Look forward to everyone's feedback. Hope this reduces false alerts.
This is Sam from Sentry. Appreciate all the interest around the product. FYI, we are planning to launch in a couple of weeks... Feb. 22.
This is Sam from Sentry. Performance may not meet your standards with the email integration. We are getting 3 sec response when no one is identified and up to 6 sec round trip response time when people are identified. Variables like internet connection speed can improve or affect performance. Working on an on premise solution.
This is good news. Can you provide info on how many images get sent to sentry per alert? Will there be a way to constantly send images 1 or 0.5 fps so that sentry will not have to rely on a BI trigger?
Additionally, what will be the pricing structure?
Even though I am not crazy about the cloud functionality, I wanted to give it a fair test.
I used images from four different Hikvision cameras taken through
Blue Iris and sent about 100 images from each camera through the system.
A false positive is an image that came back as containing a human when it really did not.
A false negative is an image that did contain a human and was not detected.
About one third of the images were during reduced lighting. My definition of reduced lighting is street light or better. One of the four cameras stays in color mode all night as their is enough light to not send it into night mode.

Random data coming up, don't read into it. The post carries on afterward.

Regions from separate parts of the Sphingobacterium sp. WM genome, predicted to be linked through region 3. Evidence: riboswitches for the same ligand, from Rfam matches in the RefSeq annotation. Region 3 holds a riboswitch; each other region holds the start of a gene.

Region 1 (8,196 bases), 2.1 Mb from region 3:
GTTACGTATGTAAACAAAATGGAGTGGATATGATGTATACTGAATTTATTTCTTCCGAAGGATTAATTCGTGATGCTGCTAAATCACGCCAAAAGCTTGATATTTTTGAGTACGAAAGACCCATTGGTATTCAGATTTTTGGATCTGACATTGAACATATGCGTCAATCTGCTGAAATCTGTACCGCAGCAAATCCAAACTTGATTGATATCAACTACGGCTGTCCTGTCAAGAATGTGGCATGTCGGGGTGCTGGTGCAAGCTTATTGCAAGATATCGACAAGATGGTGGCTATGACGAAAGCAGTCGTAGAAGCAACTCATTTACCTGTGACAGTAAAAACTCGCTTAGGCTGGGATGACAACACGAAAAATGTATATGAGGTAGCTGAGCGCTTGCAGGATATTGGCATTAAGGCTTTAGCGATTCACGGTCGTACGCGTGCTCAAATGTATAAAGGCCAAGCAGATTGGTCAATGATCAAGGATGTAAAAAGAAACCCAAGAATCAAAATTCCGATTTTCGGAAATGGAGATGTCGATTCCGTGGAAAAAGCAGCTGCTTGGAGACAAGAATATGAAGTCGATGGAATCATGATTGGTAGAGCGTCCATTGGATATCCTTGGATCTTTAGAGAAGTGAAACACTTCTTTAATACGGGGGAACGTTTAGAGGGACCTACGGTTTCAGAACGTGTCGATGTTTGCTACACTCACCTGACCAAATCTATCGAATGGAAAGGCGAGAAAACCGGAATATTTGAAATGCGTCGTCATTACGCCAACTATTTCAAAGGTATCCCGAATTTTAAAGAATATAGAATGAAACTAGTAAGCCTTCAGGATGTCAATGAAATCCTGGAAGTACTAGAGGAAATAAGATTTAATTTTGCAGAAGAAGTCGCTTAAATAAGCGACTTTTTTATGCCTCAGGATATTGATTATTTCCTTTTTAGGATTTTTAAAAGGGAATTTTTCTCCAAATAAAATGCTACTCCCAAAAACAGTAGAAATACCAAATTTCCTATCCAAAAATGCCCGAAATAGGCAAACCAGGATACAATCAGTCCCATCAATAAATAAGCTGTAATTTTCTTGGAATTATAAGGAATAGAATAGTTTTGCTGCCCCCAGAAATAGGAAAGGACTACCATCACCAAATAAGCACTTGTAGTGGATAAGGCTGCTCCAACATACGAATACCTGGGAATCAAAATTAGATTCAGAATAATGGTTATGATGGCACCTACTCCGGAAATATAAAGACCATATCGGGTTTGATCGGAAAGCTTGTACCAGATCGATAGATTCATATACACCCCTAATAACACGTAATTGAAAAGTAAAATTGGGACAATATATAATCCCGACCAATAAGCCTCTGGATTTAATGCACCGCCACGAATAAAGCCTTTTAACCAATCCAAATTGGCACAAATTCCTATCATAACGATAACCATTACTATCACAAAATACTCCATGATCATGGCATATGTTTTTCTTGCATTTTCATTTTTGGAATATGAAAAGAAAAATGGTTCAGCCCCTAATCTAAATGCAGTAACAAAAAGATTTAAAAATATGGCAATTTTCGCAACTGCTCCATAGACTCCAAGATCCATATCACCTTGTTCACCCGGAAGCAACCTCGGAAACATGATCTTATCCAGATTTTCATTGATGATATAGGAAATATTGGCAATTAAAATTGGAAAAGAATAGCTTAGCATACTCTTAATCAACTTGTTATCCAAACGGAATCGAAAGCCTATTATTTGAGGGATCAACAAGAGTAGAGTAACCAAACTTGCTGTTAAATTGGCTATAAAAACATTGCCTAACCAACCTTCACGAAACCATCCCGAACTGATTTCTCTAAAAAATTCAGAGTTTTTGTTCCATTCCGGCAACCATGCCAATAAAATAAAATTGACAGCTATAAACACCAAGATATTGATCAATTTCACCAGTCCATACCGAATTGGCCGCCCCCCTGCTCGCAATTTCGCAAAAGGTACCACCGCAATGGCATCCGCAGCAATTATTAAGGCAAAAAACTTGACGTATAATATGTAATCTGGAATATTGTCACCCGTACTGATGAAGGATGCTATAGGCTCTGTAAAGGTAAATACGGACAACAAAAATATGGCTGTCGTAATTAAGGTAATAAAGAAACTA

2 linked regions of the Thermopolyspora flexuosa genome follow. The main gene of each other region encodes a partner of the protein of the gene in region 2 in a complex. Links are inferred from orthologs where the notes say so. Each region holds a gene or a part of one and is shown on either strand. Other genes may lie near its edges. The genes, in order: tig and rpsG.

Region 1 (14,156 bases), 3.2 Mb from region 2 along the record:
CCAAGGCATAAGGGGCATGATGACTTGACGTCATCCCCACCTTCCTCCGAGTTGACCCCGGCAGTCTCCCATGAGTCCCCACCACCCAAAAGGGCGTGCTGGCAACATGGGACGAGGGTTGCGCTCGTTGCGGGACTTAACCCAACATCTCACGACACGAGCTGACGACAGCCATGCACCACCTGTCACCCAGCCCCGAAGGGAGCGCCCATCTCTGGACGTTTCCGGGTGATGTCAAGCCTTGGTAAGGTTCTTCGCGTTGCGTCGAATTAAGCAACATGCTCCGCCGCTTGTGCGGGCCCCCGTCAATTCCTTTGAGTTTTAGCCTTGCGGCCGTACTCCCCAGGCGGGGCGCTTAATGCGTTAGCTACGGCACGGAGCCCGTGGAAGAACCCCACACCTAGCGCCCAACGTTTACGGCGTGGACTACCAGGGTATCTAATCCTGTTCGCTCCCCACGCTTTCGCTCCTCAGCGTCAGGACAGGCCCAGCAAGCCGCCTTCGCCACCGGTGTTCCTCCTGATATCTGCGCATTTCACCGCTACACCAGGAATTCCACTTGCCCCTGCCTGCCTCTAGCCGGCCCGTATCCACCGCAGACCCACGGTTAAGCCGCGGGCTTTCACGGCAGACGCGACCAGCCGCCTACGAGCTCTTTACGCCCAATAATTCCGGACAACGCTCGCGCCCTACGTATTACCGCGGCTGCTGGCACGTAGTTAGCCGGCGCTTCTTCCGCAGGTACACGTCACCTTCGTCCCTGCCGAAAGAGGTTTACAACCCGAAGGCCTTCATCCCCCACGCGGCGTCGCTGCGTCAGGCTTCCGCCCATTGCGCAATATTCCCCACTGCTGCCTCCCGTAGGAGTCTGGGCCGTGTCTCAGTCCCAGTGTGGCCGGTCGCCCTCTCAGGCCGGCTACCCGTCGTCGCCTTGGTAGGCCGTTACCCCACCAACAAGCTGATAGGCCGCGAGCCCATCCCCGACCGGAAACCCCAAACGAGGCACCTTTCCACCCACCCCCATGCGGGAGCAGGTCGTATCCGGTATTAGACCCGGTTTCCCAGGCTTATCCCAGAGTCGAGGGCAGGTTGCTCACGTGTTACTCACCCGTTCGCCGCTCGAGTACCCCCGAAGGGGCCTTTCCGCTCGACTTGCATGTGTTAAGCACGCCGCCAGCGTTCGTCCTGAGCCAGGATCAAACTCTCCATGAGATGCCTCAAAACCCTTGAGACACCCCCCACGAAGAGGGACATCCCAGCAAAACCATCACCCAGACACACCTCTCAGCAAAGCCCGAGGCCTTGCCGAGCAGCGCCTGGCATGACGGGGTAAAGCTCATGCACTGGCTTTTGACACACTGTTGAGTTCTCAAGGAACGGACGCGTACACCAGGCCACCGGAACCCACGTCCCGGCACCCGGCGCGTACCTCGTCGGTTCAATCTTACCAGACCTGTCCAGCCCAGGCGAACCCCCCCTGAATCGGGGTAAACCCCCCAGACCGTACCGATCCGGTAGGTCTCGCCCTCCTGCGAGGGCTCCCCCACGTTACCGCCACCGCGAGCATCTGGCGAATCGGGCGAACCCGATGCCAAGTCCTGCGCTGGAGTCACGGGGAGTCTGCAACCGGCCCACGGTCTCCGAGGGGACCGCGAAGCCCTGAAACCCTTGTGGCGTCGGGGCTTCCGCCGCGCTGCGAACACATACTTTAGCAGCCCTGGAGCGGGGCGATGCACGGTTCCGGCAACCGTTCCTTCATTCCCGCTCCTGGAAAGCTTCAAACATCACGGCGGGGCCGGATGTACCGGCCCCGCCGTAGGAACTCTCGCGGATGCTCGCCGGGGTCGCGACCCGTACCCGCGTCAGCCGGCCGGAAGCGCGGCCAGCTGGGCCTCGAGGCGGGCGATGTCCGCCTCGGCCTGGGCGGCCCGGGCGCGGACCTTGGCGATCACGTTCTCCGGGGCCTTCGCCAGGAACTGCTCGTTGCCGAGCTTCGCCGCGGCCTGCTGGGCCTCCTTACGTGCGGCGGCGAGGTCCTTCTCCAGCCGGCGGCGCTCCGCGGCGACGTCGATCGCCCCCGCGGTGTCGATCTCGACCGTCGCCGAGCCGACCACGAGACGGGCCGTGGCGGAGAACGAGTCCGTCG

During the day about 60% that contained a human were detected as containing a human.
During reduced lighting about 40% of those containing a human were detected.
I had two false positives, one of which is the attached picture with a guys face on the side. It made me laugh and I am not sure if that should count as a false positive.
The green rectangle on the bottom is from Blue Iris and was on the image I sent. The green rectangle on the face is from the Sentry system and was added to the text I received.
The blue iris motion highlighting and rectangles may confuse their algorithm. On the images you sent was there blue highlighting or green rectangles present near the person?
Sam from Sentry: That's a good point. The blue highlighting can affect the image processing. We also noticed a false negative (person was there but not alerted) when part of the body was covered with the blue highlighting.
Great analysis. Also keep in mind we provide additional logic which suppresses frames for a better user experience. We skip alerts when we recognize an "event" has already been detected and alerted upon. For example, if the kids are playing in the backyard, the backyard camera will send an alert the first time the activity is detected. However, if the kids are playing for 30 minutes, you will not receive alerts for the next 30 minutes while the kids continue to play. The software is smart enough to know it is the same "event".
The problem with that is if the first alert is a non-human, the second will not be detected.